Last autumn I was in Seattle, and had the chance to walk around downtown under mostly dry skies. I found these trees to be dynamic with their color, but it wasn’t until recently that I had time to convert these to b&w. In the original, the two trees are completely different in color, but by changing the individual color values in the conversion, they appear similar, making it a stronger image.
This is my contribution to Leanne Cole’s Monochrome Madness, having the theme of Seasons this week. To see what other photographers have contributed, or instructions to join in, please visit Leanne’s website.
For this week’s Monochrome Madness, I’m featuring another shot from a recent visit to Seattle. The light was going down for the day, and the clouds were moving generally sideways to my composition. I shot this using the in-camera setting for stacking exposures, knowing this would accentuate the cloud movement.
Leanne Cole hosts this weekly challenge, and you can see the monochrome work from other bloggers, as well as instructions on how to join in on her website.
On a recent trip into Seattle, the pilot announced that we would be landing in overcast and light rain conditions. Either the weather changed very quickly or his updates were not recent. Low clouds with pockets of sunshine made for all kinds of great light on the Puget Sound and downtown Seattle.
This is my contribution to this week’s Monochrome Madness hosted by Leanne Cole. The photos from other bloggers and instructions on how to participate can be found on her site.
WordPress recently informed me that I have been on their site for a year now. To those of you who have followed, liked, commented or enjoyed my posts – Thank You!
It was a little over a year ago when I was spending way too much time on a computer because a leg injury was keeping me inactive. Those who know me know I don’t do well at sitting. I came across a page that explained why photographers should start a blog and listed some sites. I really had no idea what I was getting into, but I have a lot of photographs that never made publication, and many that have a story behind them. I was always disappointed when I came across other photographer’s websites and saw interesting images that had no words to convey the thoughts, motivation or process behind the image.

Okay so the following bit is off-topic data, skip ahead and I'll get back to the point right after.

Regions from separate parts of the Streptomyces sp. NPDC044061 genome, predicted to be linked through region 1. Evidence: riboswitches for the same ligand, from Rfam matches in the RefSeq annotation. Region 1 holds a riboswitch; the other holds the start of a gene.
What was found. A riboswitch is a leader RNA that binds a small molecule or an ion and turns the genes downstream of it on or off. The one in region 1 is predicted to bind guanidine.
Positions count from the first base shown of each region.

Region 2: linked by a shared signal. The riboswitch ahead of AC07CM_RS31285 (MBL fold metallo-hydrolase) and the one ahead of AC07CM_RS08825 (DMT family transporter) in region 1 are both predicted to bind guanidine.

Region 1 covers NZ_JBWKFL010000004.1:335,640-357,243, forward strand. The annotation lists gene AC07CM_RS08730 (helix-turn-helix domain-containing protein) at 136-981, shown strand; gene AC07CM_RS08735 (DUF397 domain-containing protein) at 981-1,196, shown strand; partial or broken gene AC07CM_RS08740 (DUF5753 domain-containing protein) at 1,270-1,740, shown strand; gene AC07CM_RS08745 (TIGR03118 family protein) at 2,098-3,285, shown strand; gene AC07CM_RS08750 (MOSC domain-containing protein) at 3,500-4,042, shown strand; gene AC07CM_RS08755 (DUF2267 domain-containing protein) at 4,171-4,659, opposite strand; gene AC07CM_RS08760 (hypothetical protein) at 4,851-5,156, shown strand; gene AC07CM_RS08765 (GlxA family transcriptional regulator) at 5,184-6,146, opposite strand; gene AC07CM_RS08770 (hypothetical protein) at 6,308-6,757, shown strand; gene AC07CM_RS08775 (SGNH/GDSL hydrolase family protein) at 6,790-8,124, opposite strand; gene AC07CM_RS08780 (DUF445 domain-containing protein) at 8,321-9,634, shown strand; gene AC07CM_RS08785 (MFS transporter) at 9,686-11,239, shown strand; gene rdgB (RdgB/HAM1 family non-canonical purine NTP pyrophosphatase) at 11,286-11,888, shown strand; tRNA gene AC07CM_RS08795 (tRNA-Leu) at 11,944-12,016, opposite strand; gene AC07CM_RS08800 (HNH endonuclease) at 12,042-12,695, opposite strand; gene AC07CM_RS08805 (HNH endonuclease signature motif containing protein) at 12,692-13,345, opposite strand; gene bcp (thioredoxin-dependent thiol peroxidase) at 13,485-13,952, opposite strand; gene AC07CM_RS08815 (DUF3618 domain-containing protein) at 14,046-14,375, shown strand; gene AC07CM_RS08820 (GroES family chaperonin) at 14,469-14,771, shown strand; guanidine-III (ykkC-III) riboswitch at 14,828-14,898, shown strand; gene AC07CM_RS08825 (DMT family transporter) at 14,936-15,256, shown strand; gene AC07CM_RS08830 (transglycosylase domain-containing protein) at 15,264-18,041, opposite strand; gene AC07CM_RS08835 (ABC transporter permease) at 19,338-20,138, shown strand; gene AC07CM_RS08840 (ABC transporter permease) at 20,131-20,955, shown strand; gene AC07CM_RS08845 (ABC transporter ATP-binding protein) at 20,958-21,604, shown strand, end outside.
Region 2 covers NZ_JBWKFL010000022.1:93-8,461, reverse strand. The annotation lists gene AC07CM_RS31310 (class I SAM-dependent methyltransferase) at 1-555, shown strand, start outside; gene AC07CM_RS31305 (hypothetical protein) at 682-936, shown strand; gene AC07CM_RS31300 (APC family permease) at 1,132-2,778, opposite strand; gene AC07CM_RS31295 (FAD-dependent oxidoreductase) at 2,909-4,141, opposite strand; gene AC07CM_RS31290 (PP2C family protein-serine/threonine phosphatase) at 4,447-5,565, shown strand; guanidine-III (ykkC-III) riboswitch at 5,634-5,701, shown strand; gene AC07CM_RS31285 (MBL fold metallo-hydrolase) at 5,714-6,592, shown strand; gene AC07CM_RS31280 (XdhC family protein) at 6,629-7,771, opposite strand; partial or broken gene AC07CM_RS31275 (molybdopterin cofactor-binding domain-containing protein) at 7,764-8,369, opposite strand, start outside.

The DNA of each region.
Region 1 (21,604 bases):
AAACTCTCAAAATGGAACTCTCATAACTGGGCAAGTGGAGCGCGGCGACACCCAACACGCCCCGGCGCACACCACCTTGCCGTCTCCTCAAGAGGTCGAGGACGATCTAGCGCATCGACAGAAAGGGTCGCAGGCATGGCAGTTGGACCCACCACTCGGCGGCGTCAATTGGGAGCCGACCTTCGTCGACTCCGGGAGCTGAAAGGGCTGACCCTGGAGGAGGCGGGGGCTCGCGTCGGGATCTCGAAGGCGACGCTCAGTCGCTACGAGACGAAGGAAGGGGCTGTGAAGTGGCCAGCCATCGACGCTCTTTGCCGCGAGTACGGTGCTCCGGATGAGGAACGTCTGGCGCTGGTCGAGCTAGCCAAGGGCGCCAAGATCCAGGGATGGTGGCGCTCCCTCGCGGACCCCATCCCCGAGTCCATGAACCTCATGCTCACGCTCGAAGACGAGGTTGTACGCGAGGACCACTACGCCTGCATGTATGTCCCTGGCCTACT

I suppose I should start with my title. Quite a few years ago, I had the chance to meet with Josef Muench. Josef was one of the pioneers of modern day landscape photography, and around that time an editor told me that Josef was still submitting photos to the magazine, some of which couldn’t be used because the emulsion had started to degrade. As I was talking with Josef, I asked him, “Out of all your photographs, which is your favorite?” He responded quickly with “The one I haven’t taken yet!” He was an inspiration with his images, but even more so with his philosophy. I want to reach that age and continue taking photographs that I still care about. That’s where the name Gottatakemorepix got its initiation.
I had a couple stories that I wanted to write when I first started, but I wasn’t sure how long I would keep this going. Then I started noticing blog posts that all had the words “Weekly Photo Challenge” in the title, and soon began posting those. I’ve participated in other blogger’s challenges, and as much as I enjoy seeing what other people respond with, I never knew how time consuming this could become. I also noticed a lot of people posting “Wordless Wednesday”. After doing a couple of these myself, I thought I can’t do this…I need words. So my alternative is Mid-week Mixings. This allows me to get away with Tuesday, Wednesday, or Thursday, too! To those of you that post every day, my hat’s off to you – I don’t know how you do it.
If you don’t see a post from me for a while, it’s a good bet that I’m travelling or just plain busy. My priorities are still real life, family, and friends before cyberspace. My end of December and beginning of January were way too busy to do a 2015 recap, so I’m going to do it here.
While the most liked/commented images were in the Daily Post’s Challenges, many of you enjoyed these images from one of Cee’s Challenges
This grasshopper shot was another challenge that the blogging community seemed to enjoy
The Daily Post’s Symbol challenge gave me a reason to go out and photograph something that everybody and their brother has a shot of, and when I got there, I discovered more subjects fitting the challenge
Although not a challenge, but close to home, I enjoyed capturing fireworks last summer
Away from the challenges, this one was a little departure for me, but has become one of my favorites, as well as yours
I’m sure I’ve mentioned it before that I really don’t enjoy shooting with clear blue skies, but I found a situation where it worked well
Crescent moon in the skies above an ocotillo plant in the Arizona desert by Steve Bruno